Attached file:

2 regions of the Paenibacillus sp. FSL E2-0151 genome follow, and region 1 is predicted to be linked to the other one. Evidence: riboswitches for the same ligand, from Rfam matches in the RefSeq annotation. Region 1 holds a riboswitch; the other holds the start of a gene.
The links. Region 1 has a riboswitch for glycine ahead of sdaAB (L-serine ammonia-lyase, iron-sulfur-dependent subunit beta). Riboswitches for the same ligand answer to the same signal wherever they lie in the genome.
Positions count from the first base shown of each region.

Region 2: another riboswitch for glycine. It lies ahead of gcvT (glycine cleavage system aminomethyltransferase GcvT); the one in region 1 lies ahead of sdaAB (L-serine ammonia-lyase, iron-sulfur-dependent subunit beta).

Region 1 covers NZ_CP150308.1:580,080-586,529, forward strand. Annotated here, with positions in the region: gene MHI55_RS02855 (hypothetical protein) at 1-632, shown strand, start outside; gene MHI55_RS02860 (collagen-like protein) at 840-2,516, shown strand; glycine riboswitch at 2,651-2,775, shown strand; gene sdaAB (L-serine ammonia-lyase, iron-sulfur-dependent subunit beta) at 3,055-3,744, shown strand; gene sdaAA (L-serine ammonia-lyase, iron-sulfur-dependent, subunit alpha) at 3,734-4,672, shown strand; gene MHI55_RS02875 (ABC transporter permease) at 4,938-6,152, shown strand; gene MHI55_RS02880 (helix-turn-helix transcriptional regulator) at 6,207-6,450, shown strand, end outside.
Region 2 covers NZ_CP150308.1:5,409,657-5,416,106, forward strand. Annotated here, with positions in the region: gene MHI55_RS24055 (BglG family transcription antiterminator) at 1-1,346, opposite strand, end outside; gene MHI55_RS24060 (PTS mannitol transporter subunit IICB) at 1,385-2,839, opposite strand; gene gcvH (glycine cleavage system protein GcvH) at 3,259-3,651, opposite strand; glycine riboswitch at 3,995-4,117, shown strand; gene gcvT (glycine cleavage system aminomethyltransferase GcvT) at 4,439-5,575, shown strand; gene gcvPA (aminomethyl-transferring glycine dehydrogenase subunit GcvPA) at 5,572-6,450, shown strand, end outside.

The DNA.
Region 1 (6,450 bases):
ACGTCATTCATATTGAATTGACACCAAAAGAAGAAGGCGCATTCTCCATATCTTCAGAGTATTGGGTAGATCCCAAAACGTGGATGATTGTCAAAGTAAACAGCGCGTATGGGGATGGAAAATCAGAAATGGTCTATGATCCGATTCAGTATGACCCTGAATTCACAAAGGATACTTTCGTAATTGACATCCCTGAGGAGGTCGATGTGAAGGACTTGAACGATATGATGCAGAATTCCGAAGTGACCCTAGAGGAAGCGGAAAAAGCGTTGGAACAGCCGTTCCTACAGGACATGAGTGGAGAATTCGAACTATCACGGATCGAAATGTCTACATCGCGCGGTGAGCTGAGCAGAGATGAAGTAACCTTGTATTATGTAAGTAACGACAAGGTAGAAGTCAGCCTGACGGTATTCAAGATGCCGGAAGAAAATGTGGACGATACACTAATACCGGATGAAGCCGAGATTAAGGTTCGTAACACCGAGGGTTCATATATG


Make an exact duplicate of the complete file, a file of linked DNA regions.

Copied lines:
2 regions of the Paenibacillus sp. FSL E2-0151 genome follow, and region 1 is predicted to be linked to the other one. Evidence: riboswitches for the same ligand, from Rfam matches in the RefSeq annotation. Region 1 holds a riboswitch; the other holds the start of a gene.
The links. Region 1 has a riboswitch for glycine ahead of sdaAB (L-serine ammonia-lyase, iron-sulfur-dependent subunit beta). Riboswitches for the same ligand answer to the same signal wherever they lie in the genome.
Positions count from the first base shown of each region.

Region 2: another riboswitch for glycine. It lies ahead of gcvT (glycine cleavage system aminomethyltransferase GcvT); the one in region 1 lies ahead of sdaAB (L-serine ammonia-lyase, iron-sulfur-dependent subunit beta).

Region 1 covers NZ_CP150308.1:580,080-586,529, forward strand. Annotated here, with positions in the region: gene MHI55_RS02855 (hypothetical protein) at 1-632, shown strand, start outside; gene MHI55_RS02860 (collagen-like protein) at 840-2,516, shown strand; glycine riboswitch at 2,651-2,775, shown strand; gene sdaAB (L-serine ammonia-lyase, iron-sulfur-dependent subunit beta) at 3,055-3,744, shown strand; gene sdaAA (L-serine ammonia-lyase, iron-sulfur-dependent, subunit alpha) at 3,734-4,672, shown strand; gene MHI55_RS02875 (ABC transporter permease) at 4,938-6,152, shown strand; gene MHI55_RS02880 (helix-turn-helix transcriptional regulator) at 6,207-6,450, shown strand, end outside.
Region 2 covers NZ_CP150308.1:5,409,657-5,416,106, forward strand. Annotated here, with positions in the region: gene MHI55_RS24055 (BglG family transcription antiterminator) at 1-1,346, opposite strand, end outside; gene MHI55_RS24060 (PTS mannitol transporter subunit IICB) at 1,385-2,839, opposite strand; gene gcvH (glycine cleavage system protein GcvH) at 3,259-3,651, opposite strand; glycine riboswitch at 3,995-4,117, shown strand; gene gcvT (glycine cleavage system aminomethyltransferase GcvT) at 4,439-5,575, shown strand; gene gcvPA (aminomethyl-transferring glycine dehydrogenase subunit GcvPA) at 5,572-6,450, shown strand, end outside.

The DNA.
Region 1 (6,450 bases):
ACGTCATTCATATTGAATTGACACCAAAAGAAGAAGGCGCATTCTCCATATCTTCAGAGTATTGGGTAGATCCCAAAACGTGGATGATTGTCAAAGTAAACAGCGCGTATGGGGATGGAAAATCAGAAATGGTCTATGATCCGATTCAGTATGACCCTGAATTCACAAAGGATACTTTCGTAATTGACATCCCTGAGGAGGTCGATGTGAAGGACTTGAACGATATGATGCAGAATTCCGAAGTGACCCTAGAGGAAGCGGAAAAAGCGTTGGAACAGCCGTTCCTACAGGACATGAGTGGAGAATTCGAACTATCACGGATCGAAATGTCTACATCGCGCGGTGAGCTGAGCAGAGATGAAGTAACCTTGTATTATGTAAGTAACGACAAGGTAGAAGTCAGCCTGACGGTATTCAAGATGCCGGAAGAAAATGTGGACGATACACTAATACCGGATGAAGCCGAGATTAAGGTTCGTAACACCGAGGGTTCATATATG